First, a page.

Write Me Up

Official writing with some random thoughts

Review on Crispin: The Cross of Lead by Avi February 10, 2014

Filed under: Book Reviews — Dorothy Lynn @ 10:20 pm
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I read this book mostly because I love young adult literature, but also because on of my students is going to start reading it for class (which gave me a perfect excuse to gobble up this great piece of fiction).

I like Avi as a young adult author, although I cannot offhand remember any specific works of his that I have read before. I do have vague recollections of browsing the YA section of my library as a kid and picking up a few of his books.
Crispin is a great story, in the historical fiction genre. It is about a boy in the Middle Ages, after the time of the Black Death, in England. He lives in the small village of Stromford, as a poor widow’s son. He is shunned by his village, but does not know why, and when his mother dies, he is chased from the village after an unjust accusation. After this, he embarks on a journey to find safety, and in the process finds out who he truly is. It is fast paced, and extremely informative, with excellent information about the life and times of people in who lived then. Really my only complaint is that the ending was a bit anticlimactic.
I am excited to have my student read this, and also glad that I get to have an excuse to read good books for my job. I read this book in about 4 hours or so (stretched out over a couple of days). If you like the YA genre, you should definitely partake in this story.

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A random thought February 7, 2014

Filed under: General Blog-tastic Writings — Dorothy Lynn @ 2:33 pm

One of my pet peeves is when I see a link that someone shares on a website and I eagerly click it to start reading, only to discover that it is a video. In our technology ridden world, I suppose it is strange to be annoyed by having the option to learn visually about my topic of choice, but I have to say, I much prefer reading an article than watching an expository video. Perhaps it is because I can read it as fast as I want, whereas the video requires that I watch it on its terms. Yet another sign of my impatience. Or perhaps a sign that I just love to read. Yeah, I’m gonna go with hat second one.

Now for another random thought. Today during work one of my students caught me in the hallway in between classes and said, Miss Jarchow, S me dijo que hoy usted parece como la bella durmiente porque tu pelo es muy bonito. (Translation: S told me today that you look like sleeping beauty because your hair is very pretty) ( I curled my hair today haha). It was rather funny, because S is a sixth grade boy. But hey, being compared to sleeping beauty isn’t a bad thing. So now, in honor of that, here is a painting of sleeping beauty by John William Waterhouse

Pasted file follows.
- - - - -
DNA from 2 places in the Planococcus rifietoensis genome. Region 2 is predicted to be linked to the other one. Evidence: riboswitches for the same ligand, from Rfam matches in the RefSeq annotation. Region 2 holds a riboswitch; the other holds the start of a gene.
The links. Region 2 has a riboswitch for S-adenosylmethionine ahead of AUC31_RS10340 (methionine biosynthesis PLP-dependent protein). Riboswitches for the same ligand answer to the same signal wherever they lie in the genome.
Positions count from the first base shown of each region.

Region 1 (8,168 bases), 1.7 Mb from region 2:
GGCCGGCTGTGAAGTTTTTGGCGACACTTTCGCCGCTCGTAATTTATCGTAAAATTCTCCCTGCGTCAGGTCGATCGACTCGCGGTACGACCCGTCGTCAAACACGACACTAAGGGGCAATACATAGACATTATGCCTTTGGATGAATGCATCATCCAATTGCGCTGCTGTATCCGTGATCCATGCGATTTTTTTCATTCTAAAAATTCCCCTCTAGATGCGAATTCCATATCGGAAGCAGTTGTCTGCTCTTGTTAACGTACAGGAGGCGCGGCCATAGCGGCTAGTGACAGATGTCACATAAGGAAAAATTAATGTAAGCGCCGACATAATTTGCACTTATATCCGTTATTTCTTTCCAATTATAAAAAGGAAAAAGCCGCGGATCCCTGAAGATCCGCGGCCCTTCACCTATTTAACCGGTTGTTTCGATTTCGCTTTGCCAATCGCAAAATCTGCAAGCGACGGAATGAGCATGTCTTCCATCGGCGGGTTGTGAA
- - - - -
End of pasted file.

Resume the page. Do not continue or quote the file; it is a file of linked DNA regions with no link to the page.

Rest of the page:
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Review on Rocannon’s World February 3, 2014

Filed under: Book Reviews — Dorothy Lynn @ 7:44 pm
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I finished reading Rocannon’s World by Ursula LeGuin. It is only 136 pages so it’s quite an easy read, but like all of her books that I have read, it is so rich. Reading her books is like eating a rich dessert. You have to go slowly because it is too full to gobble up, but by the time you reach the end, you are extremely satisfied. She has a beautiful ability to create a plausible world, complete with cultures, races, languages, and geography without overloading the reader with too much data. At the same time she is building this world, she is telling a story of a few people, or in this case, one person.

Rocannon, the title character, is a man from a league of worlds sent to study the cultures of a recently discovered unnamed planet. The world is inhabited by multiple races of people. They know that he is from another world, in fact, they call him Starlord, however they are still in the Bronze Age technology. While Rocannon is on this world, a race from another planet rebels against the League and takes refuge on the planet, killing his fellow researchers and destroying the lives of many people on the planet. He decides he needs to warn the League, and sets off to find the rebel group.

The majority of this story is Rocannon traveling with the group. It has a very “fellowship of the ring” feel to it, as he goes through many dangers, meets new people, and has an end goal in mind. However, it doesn’t deter from the richness of his character. LeGuin is very subtle in her character building. You don’t realize that she is creating such a full person until you finish the book and are sad to say good bye to this new person you have met. In that sense, this book is much like her others I have read. However, I could often tell it was her first novel. There were some abrupt transitions, and the ending was very sudden and short. That being said, I kind of like that I can see her improvement. It is encouraging to see improvement in writers, especially since I would love to be as good as her someday. Even as a first novel, this is spectacular, and if you are a sci-fi or fantasy reader, you definitely need to read this one. She is very good at blending science with more traditional fantasy.

That’s about it. I’ve started reading The Idiot by Dostoyevsky, however, don’t expect a review on that one anytime soon. Those Russian authors like to be wordy 😉